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This unit is taught as an inquiry where students are presented with a range of visual primary sources and asked to use them as a means of deducing information about life in the Australian colonies during the 1800s.


The teaching methodology uses a whole class learning model where students brainstorm ideas together before moving onto individual, pair and group tasks. The activities require students to use historical imagination in order to help them understand the social structures and attitudes of the past.


Primary sources are used for critical engagement, helping students develop historical consciousness and are also used as a basis for developing narratives across several forms of media. 

Teaching and Learning Sequence:

Each activity introduces a concept relating to the Australian gold rushes. It introduces the key ideas, offers succinct content information and concludes with a task. Teachers may choose to complete all activities or select those best suited to their course of study or time limitations.

Activity 1 - Why do humans prize gold?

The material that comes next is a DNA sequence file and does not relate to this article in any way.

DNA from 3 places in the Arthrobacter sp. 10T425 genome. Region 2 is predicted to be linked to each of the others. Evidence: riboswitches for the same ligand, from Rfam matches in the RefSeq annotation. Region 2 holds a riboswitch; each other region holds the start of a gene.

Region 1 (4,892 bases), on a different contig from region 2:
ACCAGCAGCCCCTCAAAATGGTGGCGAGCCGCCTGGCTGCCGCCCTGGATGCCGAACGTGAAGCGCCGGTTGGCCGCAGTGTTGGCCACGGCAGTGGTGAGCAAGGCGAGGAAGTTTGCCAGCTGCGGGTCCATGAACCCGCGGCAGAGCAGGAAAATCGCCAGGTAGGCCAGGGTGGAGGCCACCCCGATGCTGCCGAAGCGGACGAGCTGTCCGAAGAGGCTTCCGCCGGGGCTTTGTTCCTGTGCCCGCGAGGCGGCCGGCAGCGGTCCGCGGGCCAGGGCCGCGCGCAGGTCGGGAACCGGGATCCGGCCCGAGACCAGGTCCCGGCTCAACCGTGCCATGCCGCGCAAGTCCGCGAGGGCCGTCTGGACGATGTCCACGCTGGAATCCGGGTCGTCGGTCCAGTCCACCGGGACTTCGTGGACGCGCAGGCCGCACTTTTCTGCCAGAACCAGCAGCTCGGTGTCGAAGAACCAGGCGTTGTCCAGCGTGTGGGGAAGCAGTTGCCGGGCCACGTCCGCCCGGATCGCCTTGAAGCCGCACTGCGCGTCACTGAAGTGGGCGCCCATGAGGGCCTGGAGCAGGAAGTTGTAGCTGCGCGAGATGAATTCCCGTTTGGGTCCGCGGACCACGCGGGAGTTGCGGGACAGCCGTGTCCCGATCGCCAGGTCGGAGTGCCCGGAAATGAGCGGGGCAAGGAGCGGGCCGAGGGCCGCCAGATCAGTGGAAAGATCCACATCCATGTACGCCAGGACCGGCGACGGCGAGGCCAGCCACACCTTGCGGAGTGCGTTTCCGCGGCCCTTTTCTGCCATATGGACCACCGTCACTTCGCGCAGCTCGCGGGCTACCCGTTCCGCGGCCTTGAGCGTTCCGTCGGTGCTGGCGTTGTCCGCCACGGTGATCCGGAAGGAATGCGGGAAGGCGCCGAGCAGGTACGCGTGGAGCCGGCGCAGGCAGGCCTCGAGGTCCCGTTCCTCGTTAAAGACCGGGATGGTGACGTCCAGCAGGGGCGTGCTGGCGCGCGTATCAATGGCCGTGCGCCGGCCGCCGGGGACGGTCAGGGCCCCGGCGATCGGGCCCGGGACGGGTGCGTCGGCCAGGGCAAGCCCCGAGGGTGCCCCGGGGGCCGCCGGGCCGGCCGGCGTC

Activity 2 - When and where was gold discovered?

Activity 3 - Who came to the goldfields?

Activity 4 - What were the gold seekers like?

Activity 5 - How did people get to the goldfields?

Activity 6 - How did people travel in the 1850s?

Activity 7 - What was the impact of the discovery of gold on the Indigenous communities?

Activity 8 - What skills were needed to find gold?

Activity 9 - What hazards did families face on the goldfields?

Activity 10 - Was finding gold the best way to get rich?

Activity 11 - Was Eureka the birth of democracy in Australia?

Activity 12 - What was life like for the Chinese on the Australian goldfields?

Men on the Goldfields  (c. 1880–90, State Library of Victoria)

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